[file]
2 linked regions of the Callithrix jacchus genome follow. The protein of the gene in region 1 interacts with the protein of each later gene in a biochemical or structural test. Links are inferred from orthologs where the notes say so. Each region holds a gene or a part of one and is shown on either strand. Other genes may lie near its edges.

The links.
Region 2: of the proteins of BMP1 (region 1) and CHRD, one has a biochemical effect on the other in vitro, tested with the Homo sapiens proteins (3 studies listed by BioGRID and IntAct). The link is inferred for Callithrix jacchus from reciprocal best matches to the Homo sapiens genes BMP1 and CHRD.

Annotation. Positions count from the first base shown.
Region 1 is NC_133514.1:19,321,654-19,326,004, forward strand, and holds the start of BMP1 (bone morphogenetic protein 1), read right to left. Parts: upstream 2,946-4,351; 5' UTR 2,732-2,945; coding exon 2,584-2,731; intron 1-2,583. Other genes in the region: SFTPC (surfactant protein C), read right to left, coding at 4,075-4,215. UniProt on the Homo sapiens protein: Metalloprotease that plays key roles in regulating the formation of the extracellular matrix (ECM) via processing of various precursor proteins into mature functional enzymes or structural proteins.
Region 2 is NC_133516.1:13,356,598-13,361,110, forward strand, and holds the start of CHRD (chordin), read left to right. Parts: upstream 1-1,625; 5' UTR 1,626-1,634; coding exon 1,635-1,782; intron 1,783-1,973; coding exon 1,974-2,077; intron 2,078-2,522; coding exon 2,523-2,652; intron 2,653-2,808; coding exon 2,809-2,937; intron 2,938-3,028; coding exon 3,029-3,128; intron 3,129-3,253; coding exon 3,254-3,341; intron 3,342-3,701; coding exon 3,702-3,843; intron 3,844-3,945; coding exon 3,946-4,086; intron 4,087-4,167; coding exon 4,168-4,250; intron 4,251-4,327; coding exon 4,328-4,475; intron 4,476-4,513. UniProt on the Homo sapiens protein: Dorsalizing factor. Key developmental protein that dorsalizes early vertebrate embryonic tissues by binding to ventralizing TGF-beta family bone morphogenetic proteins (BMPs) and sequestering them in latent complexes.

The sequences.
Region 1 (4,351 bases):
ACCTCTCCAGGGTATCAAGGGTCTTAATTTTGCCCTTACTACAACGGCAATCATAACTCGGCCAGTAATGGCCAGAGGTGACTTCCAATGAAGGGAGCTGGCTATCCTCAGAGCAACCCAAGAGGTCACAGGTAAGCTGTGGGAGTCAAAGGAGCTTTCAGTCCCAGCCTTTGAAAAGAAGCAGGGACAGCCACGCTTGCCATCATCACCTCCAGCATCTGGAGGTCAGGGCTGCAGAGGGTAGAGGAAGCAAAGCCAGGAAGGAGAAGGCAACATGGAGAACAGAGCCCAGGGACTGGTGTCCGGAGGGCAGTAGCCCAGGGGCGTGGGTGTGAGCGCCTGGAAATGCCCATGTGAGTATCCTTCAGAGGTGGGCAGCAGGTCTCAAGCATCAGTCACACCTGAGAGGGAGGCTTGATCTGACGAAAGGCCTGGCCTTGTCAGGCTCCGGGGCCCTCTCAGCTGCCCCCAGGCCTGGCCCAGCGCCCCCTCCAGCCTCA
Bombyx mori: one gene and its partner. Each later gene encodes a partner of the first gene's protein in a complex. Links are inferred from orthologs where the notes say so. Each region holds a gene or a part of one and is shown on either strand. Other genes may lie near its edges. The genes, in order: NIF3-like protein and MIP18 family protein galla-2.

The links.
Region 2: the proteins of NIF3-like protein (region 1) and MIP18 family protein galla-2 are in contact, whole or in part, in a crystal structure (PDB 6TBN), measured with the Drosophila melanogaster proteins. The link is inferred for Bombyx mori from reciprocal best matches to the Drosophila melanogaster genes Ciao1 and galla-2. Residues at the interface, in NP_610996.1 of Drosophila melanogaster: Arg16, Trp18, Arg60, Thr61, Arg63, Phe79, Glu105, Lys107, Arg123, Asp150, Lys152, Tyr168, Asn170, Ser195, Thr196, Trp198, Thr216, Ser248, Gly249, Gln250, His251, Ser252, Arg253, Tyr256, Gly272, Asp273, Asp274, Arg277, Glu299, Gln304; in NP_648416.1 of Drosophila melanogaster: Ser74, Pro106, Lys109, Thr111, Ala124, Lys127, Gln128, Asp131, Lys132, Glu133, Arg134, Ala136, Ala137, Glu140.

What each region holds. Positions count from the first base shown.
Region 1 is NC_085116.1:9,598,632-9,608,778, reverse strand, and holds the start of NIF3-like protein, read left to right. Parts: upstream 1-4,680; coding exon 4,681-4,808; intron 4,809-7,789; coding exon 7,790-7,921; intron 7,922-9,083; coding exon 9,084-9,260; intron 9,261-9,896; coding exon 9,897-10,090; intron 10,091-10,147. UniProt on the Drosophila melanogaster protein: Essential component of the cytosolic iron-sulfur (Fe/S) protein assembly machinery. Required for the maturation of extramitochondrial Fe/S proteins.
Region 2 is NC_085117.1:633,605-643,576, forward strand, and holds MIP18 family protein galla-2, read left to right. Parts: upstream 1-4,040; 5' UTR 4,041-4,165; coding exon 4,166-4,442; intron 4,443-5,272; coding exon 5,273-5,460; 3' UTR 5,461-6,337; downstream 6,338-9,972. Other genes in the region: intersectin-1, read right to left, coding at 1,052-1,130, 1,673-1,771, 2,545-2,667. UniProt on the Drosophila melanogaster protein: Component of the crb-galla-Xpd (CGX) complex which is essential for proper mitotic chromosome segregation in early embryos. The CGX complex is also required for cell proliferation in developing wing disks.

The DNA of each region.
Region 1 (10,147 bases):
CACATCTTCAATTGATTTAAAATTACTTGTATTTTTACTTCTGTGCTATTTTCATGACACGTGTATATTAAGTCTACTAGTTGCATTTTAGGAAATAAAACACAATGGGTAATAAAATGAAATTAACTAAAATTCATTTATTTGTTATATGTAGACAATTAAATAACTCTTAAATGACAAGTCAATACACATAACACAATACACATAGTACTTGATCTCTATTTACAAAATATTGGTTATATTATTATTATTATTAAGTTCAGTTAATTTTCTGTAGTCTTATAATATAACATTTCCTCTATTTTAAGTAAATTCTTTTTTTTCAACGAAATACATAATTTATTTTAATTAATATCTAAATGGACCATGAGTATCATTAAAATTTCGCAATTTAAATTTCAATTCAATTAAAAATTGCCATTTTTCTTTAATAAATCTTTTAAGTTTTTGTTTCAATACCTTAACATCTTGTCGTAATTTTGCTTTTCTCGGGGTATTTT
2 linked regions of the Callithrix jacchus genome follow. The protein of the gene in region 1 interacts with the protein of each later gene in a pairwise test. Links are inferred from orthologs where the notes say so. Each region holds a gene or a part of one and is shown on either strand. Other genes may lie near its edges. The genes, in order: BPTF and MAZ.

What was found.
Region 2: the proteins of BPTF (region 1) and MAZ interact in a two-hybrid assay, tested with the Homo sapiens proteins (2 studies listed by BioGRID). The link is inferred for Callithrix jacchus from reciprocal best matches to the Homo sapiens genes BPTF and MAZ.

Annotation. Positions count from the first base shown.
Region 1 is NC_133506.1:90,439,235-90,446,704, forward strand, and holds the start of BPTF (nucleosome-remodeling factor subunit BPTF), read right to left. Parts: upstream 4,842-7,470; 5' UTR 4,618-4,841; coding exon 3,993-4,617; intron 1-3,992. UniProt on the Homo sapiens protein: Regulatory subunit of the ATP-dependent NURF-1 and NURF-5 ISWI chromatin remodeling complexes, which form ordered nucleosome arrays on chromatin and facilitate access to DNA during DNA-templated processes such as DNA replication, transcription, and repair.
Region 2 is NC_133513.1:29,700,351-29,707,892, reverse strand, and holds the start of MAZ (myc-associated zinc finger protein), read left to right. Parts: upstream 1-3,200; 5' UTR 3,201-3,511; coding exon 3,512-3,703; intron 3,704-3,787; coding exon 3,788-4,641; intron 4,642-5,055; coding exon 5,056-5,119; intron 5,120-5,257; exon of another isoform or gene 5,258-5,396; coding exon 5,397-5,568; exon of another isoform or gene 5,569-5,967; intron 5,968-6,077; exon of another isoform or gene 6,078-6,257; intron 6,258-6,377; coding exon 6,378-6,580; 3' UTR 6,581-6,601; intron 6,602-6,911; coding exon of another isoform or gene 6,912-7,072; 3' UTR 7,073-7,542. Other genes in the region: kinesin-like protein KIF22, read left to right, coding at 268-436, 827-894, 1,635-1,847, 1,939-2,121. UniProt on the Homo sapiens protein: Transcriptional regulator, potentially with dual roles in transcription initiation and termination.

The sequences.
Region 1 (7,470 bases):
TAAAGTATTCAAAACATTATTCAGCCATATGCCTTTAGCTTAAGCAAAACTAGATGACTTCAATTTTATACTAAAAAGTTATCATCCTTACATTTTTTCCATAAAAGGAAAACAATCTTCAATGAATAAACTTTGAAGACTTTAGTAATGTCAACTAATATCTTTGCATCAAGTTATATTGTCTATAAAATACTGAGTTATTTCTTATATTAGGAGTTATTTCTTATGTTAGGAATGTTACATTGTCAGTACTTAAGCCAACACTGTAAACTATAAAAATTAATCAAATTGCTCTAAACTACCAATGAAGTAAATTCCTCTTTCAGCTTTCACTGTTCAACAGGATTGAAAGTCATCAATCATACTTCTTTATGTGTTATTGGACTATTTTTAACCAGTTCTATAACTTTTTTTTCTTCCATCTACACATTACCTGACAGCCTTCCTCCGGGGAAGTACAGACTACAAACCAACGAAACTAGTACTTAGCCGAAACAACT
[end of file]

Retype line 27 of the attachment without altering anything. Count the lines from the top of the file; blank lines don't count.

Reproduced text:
TAAAGTATTCAAAACATTATTCAGCCATATGCCTTTAGCTTAAGCAAAACTAGATGACTTCAATTTTATACTAAAAAGTTATCATCCTTACATTTTTTCCATAAAAGGAAAACAATCTTCAATGAATAAACTTTGAAGACTTTAGTAATGTCAACTAATATCTTTGCATCAAGTTATATTGTCTATAAAATACTGAGTTATTTCTTATATTAGGAGTTATTTCTTATGTTAGGAATGTTACATTGTCAGTACTTAAGCCAACACTGTAAACTATAAAAATTAATCAAATTGCTCTAAACTACCAATGAAGTAAATTCCTCTTTCAGCTTTCACTGTTCAACAGGATTGAAAGTCATCAATCATACTTCTTTATGTGTTATTGGACTATTTTTAACCAGTTCTATAACTTTTTTTTCTTCCATCTACACATTACCTGACAGCCTTCCTCCGGGGAAGTACAGACTACAAACCAACGAAACTAGTACTTAGCCGAAACAACT